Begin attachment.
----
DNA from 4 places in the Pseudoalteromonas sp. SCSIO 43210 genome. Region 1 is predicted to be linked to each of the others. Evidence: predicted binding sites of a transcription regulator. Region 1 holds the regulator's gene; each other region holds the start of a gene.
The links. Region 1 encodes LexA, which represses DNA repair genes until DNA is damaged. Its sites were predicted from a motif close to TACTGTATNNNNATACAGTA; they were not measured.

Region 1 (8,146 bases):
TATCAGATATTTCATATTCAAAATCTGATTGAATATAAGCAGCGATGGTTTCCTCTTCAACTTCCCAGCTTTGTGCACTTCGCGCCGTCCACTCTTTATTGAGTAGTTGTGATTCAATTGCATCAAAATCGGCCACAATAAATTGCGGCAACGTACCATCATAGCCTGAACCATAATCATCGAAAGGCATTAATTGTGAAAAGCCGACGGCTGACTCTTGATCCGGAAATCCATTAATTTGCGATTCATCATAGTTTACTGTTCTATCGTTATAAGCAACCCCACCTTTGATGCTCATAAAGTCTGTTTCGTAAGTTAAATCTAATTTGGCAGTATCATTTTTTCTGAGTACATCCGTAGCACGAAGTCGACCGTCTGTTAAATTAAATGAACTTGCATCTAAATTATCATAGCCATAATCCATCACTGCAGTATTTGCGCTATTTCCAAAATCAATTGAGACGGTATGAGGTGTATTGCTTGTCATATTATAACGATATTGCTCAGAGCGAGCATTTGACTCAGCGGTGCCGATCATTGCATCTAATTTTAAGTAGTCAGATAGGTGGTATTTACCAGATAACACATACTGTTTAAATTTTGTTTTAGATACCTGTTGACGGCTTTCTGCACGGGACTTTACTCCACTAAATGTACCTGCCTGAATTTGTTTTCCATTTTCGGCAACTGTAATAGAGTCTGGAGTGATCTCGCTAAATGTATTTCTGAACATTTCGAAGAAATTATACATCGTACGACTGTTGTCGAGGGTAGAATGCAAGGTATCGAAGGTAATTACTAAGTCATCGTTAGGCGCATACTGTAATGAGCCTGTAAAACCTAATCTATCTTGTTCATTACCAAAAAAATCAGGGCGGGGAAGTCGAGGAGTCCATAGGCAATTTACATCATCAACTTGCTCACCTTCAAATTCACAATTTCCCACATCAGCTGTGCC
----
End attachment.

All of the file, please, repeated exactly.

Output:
DNA from 4 places in the Pseudoalteromonas sp. SCSIO 43210 genome. Region 1 is predicted to be linked to each of the others. Evidence: predicted binding sites of a transcription regulator. Region 1 holds the regulator's gene; each other region holds the start of a gene.
The links. Region 1 encodes LexA, which represses DNA repair genes until DNA is damaged. Its sites were predicted from a motif close to TACTGTATNNNNATACAGTA; they were not measured.

Region 1 (8,146 bases):
TATCAGATATTTCATATTCAAAATCTGATTGAATATAAGCAGCGATGGTTTCCTCTTCAACTTCCCAGCTTTGTGCACTTCGCGCCGTCCACTCTTTATTGAGTAGTTGTGATTCAATTGCATCAAAATCGGCCACAATAAATTGCGGCAACGTACCATCATAGCCTGAACCATAATCATCGAAAGGCATTAATTGTGAAAAGCCGACGGCTGACTCTTGATCCGGAAATCCATTAATTTGCGATTCATCATAGTTTACTGTTCTATCGTTATAAGCAACCCCACCTTTGATGCTCATAAAGTCTGTTTCGTAAGTTAAATCTAATTTGGCAGTATCATTTTTTCTGAGTACATCCGTAGCACGAAGTCGACCGTCTGTTAAATTAAATGAACTTGCATCTAAATTATCATAGCCATAATCCATCACTGCAGTATTTGCGCTATTTCCAAAATCAATTGAGACGGTATGAGGTGTATTGCTTGTCATATTATAACGATATTGCTCAGAGCGAGCATTTGACTCAGCGGTGCCGATCATTGCATCTAATTTTAAGTAGTCAGATAGGTGGTATTTACCAGATAACACATACTGTTTAAATTTTGTTTTAGATACCTGTTGACGGCTTTCTGCACGGGACTTTACTCCACTAAATGTACCTGCCTGAATTTGTTTTCCATTTTCGGCAACTGTAATAGAGTCTGGAGTGATCTCGCTAAATGTATTTCTGAACATTTCGAAGAAATTATACATCGTACGACTGTTGTCGAGGGTAGAATGCAAGGTATCGAAGGTAATTACTAAGTCATCGTTAGGCGCATACTGTAATGAGCCTGTAAAACCTAATCTATCTTGTTCATTACCAAAAAAATCAGGGCGGGGAAGTCGAGGAGTCCATAGGCAATTTACATCATCAACTTGCTCACCTTCAAATTCACAATTTCCCACATCAGCTGTGCC